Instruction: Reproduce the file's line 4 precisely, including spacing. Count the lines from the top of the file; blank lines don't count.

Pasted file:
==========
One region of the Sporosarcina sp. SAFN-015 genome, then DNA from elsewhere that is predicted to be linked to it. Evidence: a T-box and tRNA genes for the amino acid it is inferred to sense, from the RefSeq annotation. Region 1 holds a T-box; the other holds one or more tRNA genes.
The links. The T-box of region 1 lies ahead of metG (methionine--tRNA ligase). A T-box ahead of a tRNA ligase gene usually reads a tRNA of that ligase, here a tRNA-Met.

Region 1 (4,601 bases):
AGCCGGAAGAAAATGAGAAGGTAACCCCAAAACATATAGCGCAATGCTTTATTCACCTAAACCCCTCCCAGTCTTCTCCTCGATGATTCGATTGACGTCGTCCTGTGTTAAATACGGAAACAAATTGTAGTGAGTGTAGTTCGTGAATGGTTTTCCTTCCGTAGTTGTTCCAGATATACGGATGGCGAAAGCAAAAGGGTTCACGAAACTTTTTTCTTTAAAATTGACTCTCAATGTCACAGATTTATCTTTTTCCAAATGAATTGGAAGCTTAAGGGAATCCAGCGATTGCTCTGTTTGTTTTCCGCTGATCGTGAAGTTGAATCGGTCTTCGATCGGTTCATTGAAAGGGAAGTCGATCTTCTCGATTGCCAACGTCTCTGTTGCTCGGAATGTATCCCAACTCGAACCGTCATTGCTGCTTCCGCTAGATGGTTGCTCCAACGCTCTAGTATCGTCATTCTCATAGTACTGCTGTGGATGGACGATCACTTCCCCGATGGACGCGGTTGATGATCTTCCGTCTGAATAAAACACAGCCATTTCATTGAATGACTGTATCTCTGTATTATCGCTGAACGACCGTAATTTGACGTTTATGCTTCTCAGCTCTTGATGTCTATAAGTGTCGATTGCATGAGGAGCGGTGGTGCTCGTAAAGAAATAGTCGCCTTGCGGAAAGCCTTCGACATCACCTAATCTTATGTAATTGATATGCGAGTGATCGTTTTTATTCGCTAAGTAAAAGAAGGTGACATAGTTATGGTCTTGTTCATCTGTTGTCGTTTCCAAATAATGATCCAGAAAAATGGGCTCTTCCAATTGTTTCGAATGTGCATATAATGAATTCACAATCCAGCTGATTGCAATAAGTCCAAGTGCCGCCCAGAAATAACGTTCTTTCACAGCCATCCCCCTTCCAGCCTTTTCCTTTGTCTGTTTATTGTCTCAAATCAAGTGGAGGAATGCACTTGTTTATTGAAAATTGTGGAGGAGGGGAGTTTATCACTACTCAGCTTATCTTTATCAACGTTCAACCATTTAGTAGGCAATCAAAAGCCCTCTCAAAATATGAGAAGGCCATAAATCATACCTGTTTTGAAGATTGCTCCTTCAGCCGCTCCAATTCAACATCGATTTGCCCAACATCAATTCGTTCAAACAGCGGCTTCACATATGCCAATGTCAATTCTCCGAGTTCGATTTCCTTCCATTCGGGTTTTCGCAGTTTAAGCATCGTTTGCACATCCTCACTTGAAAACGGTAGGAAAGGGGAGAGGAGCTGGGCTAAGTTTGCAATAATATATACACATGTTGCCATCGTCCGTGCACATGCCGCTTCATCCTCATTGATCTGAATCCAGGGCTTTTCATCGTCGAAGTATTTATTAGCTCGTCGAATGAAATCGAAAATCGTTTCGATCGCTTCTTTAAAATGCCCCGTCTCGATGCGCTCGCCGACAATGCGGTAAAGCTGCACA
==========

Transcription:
AGCCGGAAGAAAATGAGAAGGTAACCCCAAAACATATAGCGCAATGCTTTATTCACCTAAACCCCTCCCAGTCTTCTCCTCGATGATTCGATTGACGTCGTCCTGTGTTAAATACGGAAACAAATTGTAGTGAGTGTAGTTCGTGAATGGTTTTCCTTCCGTAGTTGTTCCAGATATACGGATGGCGAAAGCAAAAGGGTTCACGAAACTTTTTTCTTTAAAATTGACTCTCAATGTCACAGATTTATCTTTTTCCAAATGAATTGGAAGCTTAAGGGAATCCAGCGATTGCTCTGTTTGTTTTCCGCTGATCGTGAAGTTGAATCGGTCTTCGATCGGTTCATTGAAAGGGAAGTCGATCTTCTCGATTGCCAACGTCTCTGTTGCTCGGAATGTATCCCAACTCGAACCGTCATTGCTGCTTCCGCTAGATGGTTGCTCCAACGCTCTAGTATCGTCATTCTCATAGTACTGCTGTGGATGGACGATCACTTCCCCGATGGACGCGGTTGATGATCTTCCGTCTGAATAAAACACAGCCATTTCATTGAATGACTGTATCTCTGTATTATCGCTGAACGACCGTAATTTGACGTTTATGCTTCTCAGCTCTTGATGTCTATAAGTGTCGATTGCATGAGGAGCGGTGGTGCTCGTAAAGAAATAGTCGCCTTGCGGAAAGCCTTCGACATCACCTAATCTTATGTAATTGATATGCGAGTGATCGTTTTTATTCGCTAAGTAAAAGAAGGTGACATAGTTATGGTCTTGTTCATCTGTTGTCGTTTCCAAATAATGATCCAGAAAAATGGGCTCTTCCAATTGTTTCGAATGTGCATATAATGAATTCACAATCCAGCTGATTGCAATAAGTCCAAGTGCCGCCCAGAAATAACGTTCTTTCACAGCCATCCCCCTTCCAGCCTTTTCCTTTGTCTGTTTATTGTCTCAAATCAAGTGGAGGAATGCACTTGTTTATTGAAAATTGTGGAGGAGGGGAGTTTATCACTACTCAGCTTATCTTTATCAACGTTCAACCATTTAGTAGGCAATCAAAAGCCCTCTCAAAATATGAGAAGGCCATAAATCATACCTGTTTTGAAGATTGCTCCTTCAGCCGCTCCAATTCAACATCGATTTGCCCAACATCAATTCGTTCAAACAGCGGCTTCACATATGCCAATGTCAATTCTCCGAGTTCGATTTCCTTCCATTCGGGTTTTCGCAGTTTAAGCATCGTTTGCACATCCTCACTTGAAAACGGTAGGAAAGGGGAGAGGAGCTGGGCTAAGTTTGCAATAATATATACACATGTTGCCATCGTCCGTGCACATGCCGCTTCATCCTCATTGATCTGAATCCAGGGCTTTTCATCGTCGAAGTATTTATTAGCTCGTCGAATGAAATCGAAAATCGTTTCGATCGCTTCTTTAAAATGCCCCGTCTCGATGCGCTCGCCGACAATGCGGTAAAGCTGCACA